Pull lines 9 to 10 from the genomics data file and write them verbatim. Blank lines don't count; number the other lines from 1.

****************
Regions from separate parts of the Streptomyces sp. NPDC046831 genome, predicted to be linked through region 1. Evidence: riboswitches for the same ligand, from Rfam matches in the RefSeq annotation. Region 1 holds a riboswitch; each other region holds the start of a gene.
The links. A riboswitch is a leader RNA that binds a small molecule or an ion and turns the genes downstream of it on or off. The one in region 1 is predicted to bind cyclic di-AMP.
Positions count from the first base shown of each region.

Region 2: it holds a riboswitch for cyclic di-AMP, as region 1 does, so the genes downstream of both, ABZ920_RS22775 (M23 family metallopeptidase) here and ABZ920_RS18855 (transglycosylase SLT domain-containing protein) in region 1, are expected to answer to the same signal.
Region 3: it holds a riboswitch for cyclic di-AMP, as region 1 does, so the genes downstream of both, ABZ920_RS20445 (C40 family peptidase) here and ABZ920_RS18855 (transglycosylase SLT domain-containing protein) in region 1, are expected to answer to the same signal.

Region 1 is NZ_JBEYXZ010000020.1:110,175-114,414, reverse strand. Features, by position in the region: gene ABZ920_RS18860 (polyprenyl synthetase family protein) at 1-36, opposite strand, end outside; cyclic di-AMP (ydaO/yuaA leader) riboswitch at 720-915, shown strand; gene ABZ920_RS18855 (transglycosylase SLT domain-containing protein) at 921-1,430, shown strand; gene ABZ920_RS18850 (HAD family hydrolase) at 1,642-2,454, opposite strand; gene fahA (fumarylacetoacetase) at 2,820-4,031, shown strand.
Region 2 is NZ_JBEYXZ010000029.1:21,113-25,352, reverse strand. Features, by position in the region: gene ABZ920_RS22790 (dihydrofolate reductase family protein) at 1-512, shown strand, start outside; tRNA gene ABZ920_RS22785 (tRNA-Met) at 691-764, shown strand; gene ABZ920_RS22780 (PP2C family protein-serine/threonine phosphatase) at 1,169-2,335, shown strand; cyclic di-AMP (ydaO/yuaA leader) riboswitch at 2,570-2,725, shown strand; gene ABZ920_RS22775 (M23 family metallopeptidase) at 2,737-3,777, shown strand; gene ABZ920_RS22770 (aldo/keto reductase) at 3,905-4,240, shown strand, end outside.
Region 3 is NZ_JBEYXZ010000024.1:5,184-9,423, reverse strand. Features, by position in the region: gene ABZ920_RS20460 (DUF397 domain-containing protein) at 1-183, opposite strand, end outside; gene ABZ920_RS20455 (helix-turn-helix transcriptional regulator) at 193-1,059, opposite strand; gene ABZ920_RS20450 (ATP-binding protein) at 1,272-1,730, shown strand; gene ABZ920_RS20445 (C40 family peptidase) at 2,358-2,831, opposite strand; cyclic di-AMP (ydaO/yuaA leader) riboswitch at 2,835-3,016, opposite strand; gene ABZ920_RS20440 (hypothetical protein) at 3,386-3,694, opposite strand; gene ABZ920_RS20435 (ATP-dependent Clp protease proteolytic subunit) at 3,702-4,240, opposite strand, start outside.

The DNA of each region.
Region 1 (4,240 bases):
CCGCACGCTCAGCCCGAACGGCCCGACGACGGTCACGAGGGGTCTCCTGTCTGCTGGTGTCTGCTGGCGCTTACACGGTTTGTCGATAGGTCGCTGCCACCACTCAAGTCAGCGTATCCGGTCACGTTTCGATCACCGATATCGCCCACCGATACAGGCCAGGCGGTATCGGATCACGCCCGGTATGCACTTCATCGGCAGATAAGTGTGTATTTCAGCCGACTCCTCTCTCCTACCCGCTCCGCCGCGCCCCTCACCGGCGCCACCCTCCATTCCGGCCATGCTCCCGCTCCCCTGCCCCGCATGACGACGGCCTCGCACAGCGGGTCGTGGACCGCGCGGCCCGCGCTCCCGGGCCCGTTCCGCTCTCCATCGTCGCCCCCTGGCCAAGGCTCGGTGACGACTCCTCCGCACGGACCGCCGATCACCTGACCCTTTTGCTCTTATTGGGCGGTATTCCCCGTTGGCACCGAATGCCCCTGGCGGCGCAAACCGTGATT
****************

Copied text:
The DNA of each region.
Region 1 (4,240 bases):